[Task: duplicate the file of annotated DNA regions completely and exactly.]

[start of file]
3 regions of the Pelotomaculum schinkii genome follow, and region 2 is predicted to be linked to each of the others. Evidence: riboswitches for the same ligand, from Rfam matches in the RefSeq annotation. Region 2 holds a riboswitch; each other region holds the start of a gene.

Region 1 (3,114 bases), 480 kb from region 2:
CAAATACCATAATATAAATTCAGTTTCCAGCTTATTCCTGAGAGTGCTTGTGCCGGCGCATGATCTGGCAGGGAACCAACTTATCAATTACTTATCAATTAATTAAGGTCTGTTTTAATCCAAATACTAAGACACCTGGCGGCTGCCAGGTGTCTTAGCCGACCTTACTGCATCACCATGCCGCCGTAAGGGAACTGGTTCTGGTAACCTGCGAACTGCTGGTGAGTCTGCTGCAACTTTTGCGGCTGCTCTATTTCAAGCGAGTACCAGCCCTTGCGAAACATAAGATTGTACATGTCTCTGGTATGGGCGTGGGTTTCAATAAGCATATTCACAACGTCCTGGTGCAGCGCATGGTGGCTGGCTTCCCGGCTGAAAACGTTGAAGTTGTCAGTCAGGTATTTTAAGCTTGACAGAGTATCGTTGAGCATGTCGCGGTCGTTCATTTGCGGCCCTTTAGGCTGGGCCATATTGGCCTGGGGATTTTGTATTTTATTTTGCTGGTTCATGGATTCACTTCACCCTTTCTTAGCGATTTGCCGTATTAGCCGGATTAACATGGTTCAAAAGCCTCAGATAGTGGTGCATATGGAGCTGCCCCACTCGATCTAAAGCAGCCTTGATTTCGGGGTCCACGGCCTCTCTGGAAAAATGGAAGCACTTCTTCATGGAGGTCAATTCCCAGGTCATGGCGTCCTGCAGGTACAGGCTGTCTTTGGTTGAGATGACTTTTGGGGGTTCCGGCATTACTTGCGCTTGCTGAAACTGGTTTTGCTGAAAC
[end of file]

3 regions of the Pelotomaculum schinkii genome follow, and region 2 is predicted to be linked to each of the others. Evidence: riboswitches for the same ligand, from Rfam matches in the RefSeq annotation. Region 2 holds a riboswitch; each other region holds the start of a gene.

Region 1 (3,114 bases), 480 kb from region 2:
CAAATACCATAATATAAATTCAGTTTCCAGCTTATTCCTGAGAGTGCTTGTGCCGGCGCATGATCTGGCAGGGAACCAACTTATCAATTACTTATCAATTAATTAAGGTCTGTTTTAATCCAAATACTAAGACACCTGGCGGCTGCCAGGTGTCTTAGCCGACCTTACTGCATCACCATGCCGCCGTAAGGGAACTGGTTCTGGTAACCTGCGAACTGCTGGTGAGTCTGCTGCAACTTTTGCGGCTGCTCTATTTCAAGCGAGTACCAGCCCTTGCGAAACATAAGATTGTACATGTCTCTGGTATGGGCGTGGGTTTCAATAAGCATATTCACAACGTCCTGGTGCAGCGCATGGTGGCTGGCTTCCCGGCTGAAAACGTTGAAGTTGTCAGTCAGGTATTTTAAGCTTGACAGAGTATCGTTGAGCATGTCGCGGTCGTTCATTTGCGGCCCTTTAGGCTGGGCCATATTGGCCTGGGGATTTTGTATTTTATTTTGCTGGTTCATGGATTCACTTCACCCTTTCTTAGCGATTTGCCGTATTAGCCGGATTAACATGGTTCAAAAGCCTCAGATAGTGGTGCATATGGAGCTGCCCCACTCGATCTAAAGCAGCCTTGATTTCGGGGTCCACGGCCTCTCTGGAAAAATGGAAGCACTTCTTCATGGAGGTCAATTCCCAGGTCATGGCGTCCTGCAGGTACAGGCTGTCTTTGGTTGAGATGACTTTTGGGGGTTCCGGCATTACTTGCGCTTGCTGAAACTGGTTTTGCTGAAAC